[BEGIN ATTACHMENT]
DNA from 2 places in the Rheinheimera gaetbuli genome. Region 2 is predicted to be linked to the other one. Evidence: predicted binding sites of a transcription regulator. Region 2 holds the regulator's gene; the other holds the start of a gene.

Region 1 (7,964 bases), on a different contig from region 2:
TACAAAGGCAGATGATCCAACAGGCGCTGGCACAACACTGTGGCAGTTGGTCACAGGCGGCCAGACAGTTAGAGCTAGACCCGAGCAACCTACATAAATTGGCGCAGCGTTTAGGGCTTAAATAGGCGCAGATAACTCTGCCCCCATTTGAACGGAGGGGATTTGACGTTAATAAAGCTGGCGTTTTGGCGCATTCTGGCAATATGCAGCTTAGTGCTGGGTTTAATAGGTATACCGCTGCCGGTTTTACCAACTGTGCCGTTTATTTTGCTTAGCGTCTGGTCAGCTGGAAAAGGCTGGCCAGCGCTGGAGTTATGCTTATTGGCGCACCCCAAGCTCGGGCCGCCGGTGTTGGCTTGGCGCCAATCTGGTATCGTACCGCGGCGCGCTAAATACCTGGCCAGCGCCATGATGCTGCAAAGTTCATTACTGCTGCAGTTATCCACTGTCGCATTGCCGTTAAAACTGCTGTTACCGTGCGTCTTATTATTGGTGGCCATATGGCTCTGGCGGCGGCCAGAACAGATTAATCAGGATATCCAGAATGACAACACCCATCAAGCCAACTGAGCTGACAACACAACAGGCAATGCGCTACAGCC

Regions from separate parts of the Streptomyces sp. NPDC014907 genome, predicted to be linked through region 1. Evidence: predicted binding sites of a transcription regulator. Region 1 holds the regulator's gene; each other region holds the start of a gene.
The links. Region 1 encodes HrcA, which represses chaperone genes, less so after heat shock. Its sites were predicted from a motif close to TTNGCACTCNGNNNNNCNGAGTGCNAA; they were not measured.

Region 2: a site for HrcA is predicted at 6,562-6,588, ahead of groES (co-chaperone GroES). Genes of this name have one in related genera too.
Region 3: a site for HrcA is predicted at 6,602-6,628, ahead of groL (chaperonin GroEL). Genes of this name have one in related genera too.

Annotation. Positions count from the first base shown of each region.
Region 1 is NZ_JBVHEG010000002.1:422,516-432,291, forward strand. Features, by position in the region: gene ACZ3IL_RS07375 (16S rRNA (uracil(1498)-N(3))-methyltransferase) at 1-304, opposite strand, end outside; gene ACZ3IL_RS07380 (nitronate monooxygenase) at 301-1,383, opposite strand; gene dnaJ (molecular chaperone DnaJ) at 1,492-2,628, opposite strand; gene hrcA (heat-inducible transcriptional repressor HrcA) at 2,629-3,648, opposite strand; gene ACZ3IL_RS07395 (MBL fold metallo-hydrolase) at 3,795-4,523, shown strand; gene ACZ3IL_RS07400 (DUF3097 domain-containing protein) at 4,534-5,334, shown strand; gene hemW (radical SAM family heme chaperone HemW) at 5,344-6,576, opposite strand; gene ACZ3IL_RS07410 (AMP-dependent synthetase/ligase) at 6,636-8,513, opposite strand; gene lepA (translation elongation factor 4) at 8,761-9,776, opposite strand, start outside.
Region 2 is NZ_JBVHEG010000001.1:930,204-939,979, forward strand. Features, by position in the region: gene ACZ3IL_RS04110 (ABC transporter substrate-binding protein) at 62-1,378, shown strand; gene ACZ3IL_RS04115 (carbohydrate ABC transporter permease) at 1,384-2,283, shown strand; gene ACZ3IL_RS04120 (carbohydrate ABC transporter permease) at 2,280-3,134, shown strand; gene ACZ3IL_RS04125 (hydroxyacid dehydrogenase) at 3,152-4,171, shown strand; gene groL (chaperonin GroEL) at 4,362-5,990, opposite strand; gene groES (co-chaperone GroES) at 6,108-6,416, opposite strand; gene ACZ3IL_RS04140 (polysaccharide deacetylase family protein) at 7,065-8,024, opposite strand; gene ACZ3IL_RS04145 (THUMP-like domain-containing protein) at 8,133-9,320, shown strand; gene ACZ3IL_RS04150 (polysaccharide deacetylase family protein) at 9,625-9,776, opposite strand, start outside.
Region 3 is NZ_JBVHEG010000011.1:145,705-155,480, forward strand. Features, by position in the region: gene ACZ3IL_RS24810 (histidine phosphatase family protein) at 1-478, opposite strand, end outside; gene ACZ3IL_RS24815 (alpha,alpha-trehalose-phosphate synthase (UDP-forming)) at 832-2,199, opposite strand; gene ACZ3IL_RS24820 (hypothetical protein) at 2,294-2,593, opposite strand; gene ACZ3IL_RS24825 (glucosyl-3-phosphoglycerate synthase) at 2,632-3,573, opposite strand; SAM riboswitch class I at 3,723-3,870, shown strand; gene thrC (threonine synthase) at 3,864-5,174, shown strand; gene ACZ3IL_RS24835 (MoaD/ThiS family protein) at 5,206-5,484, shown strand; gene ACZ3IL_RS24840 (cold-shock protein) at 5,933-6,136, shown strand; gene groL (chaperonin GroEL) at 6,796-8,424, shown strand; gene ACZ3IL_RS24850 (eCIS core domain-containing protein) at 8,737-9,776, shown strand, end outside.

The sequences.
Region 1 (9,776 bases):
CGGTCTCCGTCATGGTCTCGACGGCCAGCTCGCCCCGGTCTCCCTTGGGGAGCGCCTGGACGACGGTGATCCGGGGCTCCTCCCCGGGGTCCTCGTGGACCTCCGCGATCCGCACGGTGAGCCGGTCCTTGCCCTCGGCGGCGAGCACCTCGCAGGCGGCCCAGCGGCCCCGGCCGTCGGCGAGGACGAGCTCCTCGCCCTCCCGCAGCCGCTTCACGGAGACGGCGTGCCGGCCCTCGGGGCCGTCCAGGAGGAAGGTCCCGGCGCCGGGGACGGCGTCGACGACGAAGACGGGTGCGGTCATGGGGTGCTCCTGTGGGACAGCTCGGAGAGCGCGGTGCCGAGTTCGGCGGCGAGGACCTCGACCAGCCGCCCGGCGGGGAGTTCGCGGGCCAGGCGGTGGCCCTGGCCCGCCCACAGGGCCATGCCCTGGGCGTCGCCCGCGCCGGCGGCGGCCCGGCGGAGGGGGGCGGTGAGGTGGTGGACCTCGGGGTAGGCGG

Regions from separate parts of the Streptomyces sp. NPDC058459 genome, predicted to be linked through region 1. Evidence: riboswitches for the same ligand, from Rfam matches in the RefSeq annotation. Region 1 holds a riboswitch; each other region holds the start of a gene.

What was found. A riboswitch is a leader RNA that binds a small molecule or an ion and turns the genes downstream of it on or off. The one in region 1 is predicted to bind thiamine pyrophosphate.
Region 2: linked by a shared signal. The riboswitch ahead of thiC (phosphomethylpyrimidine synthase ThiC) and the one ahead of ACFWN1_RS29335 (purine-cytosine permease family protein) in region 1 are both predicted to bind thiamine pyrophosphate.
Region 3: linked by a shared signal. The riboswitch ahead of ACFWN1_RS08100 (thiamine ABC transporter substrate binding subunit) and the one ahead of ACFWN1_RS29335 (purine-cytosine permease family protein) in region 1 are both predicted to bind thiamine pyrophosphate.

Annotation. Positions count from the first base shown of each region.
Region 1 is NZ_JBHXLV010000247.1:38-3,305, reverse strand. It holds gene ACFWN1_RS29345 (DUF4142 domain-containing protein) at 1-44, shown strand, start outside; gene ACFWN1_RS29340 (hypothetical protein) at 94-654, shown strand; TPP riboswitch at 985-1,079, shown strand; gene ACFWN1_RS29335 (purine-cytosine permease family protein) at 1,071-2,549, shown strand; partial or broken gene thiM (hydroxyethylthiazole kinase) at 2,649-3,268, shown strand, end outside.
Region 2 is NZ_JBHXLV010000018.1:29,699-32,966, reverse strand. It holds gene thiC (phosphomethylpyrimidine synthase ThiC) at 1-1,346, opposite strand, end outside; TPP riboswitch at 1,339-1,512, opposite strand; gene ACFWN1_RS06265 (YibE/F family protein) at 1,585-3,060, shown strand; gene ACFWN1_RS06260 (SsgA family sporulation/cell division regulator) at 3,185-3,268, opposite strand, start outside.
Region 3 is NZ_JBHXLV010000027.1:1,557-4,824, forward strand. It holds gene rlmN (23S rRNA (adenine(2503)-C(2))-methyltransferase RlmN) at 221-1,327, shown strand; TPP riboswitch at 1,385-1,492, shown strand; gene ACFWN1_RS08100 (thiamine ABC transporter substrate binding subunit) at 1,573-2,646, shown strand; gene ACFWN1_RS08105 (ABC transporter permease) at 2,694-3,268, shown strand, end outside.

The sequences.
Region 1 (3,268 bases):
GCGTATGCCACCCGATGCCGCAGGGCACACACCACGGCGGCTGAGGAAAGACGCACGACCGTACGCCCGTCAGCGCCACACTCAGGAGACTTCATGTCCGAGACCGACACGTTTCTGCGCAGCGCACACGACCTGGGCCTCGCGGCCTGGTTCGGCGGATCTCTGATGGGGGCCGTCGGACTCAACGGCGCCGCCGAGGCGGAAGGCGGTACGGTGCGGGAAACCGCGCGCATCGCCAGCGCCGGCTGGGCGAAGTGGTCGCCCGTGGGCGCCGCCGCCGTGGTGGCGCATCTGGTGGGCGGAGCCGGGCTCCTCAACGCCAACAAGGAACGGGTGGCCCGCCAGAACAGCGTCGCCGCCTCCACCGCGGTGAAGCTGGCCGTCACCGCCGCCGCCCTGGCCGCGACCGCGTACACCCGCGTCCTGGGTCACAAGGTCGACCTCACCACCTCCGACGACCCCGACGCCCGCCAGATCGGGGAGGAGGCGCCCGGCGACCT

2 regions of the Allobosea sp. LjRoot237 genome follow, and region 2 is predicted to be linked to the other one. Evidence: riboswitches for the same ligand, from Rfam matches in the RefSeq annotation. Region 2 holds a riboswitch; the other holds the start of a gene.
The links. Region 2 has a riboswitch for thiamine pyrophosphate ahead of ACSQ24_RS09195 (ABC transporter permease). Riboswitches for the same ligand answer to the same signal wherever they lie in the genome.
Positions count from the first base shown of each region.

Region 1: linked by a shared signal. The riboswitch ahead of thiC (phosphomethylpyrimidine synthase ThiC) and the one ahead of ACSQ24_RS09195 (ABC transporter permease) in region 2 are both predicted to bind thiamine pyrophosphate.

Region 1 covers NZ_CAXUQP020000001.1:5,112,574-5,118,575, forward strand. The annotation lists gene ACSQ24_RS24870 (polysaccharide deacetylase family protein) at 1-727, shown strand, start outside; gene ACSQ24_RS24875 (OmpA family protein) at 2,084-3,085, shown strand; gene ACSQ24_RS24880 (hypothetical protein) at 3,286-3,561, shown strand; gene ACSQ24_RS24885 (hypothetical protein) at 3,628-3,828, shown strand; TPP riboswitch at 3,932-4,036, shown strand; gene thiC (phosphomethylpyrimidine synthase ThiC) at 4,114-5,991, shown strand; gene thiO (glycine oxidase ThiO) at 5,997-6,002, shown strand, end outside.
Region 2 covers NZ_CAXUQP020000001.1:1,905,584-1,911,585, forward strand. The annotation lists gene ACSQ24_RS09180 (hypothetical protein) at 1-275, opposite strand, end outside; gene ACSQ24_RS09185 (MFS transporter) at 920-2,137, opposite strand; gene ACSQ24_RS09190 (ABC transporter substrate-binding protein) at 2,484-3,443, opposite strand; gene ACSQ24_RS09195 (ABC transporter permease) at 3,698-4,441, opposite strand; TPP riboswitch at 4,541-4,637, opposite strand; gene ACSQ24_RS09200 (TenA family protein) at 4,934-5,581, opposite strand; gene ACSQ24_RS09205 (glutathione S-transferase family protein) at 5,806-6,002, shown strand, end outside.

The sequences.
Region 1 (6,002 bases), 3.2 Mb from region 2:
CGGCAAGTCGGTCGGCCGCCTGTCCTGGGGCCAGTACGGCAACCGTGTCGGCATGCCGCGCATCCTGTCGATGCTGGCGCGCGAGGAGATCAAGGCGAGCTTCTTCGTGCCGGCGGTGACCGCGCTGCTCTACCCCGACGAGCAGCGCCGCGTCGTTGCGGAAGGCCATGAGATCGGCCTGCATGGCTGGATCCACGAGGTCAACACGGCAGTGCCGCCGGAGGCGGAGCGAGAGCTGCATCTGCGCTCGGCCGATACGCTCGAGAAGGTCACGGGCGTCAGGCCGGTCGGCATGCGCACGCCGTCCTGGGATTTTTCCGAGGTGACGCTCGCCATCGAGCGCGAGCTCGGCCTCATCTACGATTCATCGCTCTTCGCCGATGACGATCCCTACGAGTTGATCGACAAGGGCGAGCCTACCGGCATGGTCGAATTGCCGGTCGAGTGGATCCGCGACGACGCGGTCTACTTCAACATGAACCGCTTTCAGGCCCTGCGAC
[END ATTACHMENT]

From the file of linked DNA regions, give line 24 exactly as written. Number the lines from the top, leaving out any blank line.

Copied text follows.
Region 1 (3,268 bases):